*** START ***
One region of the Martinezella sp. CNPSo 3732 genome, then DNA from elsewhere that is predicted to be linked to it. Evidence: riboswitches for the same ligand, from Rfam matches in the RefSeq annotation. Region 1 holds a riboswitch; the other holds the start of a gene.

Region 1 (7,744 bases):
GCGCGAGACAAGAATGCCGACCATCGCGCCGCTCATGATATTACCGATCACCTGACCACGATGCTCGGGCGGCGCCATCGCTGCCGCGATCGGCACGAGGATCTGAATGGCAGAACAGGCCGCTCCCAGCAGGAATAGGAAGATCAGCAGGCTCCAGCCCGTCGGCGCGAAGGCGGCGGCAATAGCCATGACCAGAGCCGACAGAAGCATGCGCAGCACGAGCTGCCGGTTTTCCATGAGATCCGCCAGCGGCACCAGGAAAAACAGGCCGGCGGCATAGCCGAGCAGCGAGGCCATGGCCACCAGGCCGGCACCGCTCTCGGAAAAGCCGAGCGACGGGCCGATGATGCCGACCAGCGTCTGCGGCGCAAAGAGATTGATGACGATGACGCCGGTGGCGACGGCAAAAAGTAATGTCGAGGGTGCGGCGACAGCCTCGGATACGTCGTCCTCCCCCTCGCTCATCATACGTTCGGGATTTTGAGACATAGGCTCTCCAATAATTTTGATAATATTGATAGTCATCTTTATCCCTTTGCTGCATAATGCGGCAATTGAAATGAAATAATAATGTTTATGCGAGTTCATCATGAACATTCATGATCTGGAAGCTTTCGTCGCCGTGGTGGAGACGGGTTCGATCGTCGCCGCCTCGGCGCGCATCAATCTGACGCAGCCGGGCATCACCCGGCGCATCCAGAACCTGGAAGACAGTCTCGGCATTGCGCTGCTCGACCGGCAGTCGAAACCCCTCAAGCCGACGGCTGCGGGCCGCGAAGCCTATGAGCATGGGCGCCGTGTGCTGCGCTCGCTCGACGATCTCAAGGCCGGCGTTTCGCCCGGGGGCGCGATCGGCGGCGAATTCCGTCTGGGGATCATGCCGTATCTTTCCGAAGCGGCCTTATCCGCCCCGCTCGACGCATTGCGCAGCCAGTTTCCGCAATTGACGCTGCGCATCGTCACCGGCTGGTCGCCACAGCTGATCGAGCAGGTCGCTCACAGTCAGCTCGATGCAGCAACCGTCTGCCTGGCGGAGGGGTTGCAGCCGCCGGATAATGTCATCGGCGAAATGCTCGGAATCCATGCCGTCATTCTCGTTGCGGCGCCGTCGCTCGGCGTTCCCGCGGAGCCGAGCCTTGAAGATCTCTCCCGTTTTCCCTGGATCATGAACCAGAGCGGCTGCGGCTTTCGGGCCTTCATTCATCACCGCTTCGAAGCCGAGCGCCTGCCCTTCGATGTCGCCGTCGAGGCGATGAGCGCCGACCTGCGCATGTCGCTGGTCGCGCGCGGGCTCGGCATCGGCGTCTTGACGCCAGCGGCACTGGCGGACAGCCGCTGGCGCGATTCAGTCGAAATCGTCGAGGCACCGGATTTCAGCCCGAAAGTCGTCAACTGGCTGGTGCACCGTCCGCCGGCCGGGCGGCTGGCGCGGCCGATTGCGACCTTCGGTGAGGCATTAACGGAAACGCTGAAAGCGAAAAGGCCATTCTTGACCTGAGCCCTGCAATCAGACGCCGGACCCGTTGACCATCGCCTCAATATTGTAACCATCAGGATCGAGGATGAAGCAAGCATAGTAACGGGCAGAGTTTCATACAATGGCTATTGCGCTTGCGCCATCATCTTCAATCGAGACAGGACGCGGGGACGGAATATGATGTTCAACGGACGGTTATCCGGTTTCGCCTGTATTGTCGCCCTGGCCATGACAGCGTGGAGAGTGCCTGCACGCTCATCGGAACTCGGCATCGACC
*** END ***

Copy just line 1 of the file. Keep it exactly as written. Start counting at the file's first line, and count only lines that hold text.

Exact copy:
One region of the Martinezella sp. CNPSo 3732 genome, then DNA from elsewhere that is predicted to be linked to it. Evidence: riboswitches for the same ligand, from Rfam matches in the RefSeq annotation. Region 1 holds a riboswitch; the other holds the start of a gene.